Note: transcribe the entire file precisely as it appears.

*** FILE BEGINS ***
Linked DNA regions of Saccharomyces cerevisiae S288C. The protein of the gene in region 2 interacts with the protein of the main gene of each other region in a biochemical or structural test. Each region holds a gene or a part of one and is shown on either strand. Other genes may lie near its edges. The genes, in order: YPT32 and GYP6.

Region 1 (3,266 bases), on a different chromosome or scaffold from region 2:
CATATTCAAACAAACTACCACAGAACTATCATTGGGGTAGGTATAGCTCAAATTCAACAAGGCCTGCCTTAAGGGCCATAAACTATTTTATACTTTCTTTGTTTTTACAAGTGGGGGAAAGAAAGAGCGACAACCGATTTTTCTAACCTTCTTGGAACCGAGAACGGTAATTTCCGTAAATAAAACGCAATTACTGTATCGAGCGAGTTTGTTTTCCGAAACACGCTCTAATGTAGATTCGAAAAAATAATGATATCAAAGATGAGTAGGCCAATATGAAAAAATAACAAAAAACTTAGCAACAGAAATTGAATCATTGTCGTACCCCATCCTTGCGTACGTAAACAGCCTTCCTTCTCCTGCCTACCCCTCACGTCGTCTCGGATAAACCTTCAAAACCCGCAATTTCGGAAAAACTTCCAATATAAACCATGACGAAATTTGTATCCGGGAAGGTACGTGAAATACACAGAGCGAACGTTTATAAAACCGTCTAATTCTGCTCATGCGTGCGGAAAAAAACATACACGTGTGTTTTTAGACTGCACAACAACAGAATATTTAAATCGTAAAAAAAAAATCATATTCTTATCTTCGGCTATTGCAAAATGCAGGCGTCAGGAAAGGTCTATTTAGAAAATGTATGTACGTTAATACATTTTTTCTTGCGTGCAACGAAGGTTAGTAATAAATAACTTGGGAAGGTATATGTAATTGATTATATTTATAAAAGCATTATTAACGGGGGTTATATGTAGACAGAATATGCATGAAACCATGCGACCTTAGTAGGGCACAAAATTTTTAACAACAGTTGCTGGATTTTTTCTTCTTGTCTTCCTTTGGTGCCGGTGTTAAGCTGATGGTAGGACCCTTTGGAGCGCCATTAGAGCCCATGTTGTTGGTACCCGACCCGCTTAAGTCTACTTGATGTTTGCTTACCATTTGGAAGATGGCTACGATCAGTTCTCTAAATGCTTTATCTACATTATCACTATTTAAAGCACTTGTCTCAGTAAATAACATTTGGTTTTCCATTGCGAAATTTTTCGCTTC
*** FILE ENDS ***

Linked DNA regions of Saccharomyces cerevisiae S288C. The protein of the gene in region 2 interacts with the protein of the main gene of each other region in a biochemical or structural test. Each region holds a gene or a part of one and is shown on either strand. Other genes may lie near its edges. The genes, in order: YPT32 and GYP6.

Region 1 (3,266 bases), on a different chromosome or scaffold from region 2:
CATATTCAAACAAACTACCACAGAACTATCATTGGGGTAGGTATAGCTCAAATTCAACAAGGCCTGCCTTAAGGGCCATAAACTATTTTATACTTTCTTTGTTTTTACAAGTGGGGGAAAGAAAGAGCGACAACCGATTTTTCTAACCTTCTTGGAACCGAGAACGGTAATTTCCGTAAATAAAACGCAATTACTGTATCGAGCGAGTTTGTTTTCCGAAACACGCTCTAATGTAGATTCGAAAAAATAATGATATCAAAGATGAGTAGGCCAATATGAAAAAATAACAAAAAACTTAGCAACAGAAATTGAATCATTGTCGTACCCCATCCTTGCGTACGTAAACAGCCTTCCTTCTCCTGCCTACCCCTCACGTCGTCTCGGATAAACCTTCAAAACCCGCAATTTCGGAAAAACTTCCAATATAAACCATGACGAAATTTGTATCCGGGAAGGTACGTGAAATACACAGAGCGAACGTTTATAAAACCGTCTAATTCTGCTCATGCGTGCGGAAAAAAACATACACGTGTGTTTTTAGACTGCACAACAACAGAATATTTAAATCGTAAAAAAAAAATCATATTCTTATCTTCGGCTATTGCAAAATGCAGGCGTCAGGAAAGGTCTATTTAGAAAATGTATGTACGTTAATACATTTTTTCTTGCGTGCAACGAAGGTTAGTAATAAATAACTTGGGAAGGTATATGTAATTGATTATATTTATAAAAGCATTATTAACGGGGGTTATATGTAGACAGAATATGCATGAAACCATGCGACCTTAGTAGGGCACAAAATTTTTAACAACAGTTGCTGGATTTTTTCTTCTTGTCTTCCTTTGGTGCCGGTGTTAAGCTGATGGTAGGACCCTTTGGAGCGCCATTAGAGCCCATGTTGTTGGTACCCGACCCGCTTAAGTCTACTTGATGTTTGCTTACCATTTGGAAGATGGCTACGATCAGTTCTCTAAATGCTTTATCTACATTATCACTATTTAAAGCACTTGTCTCAGTAAATAACATTTGGTTTTCCATTGCGAAATTTTTCGCTTC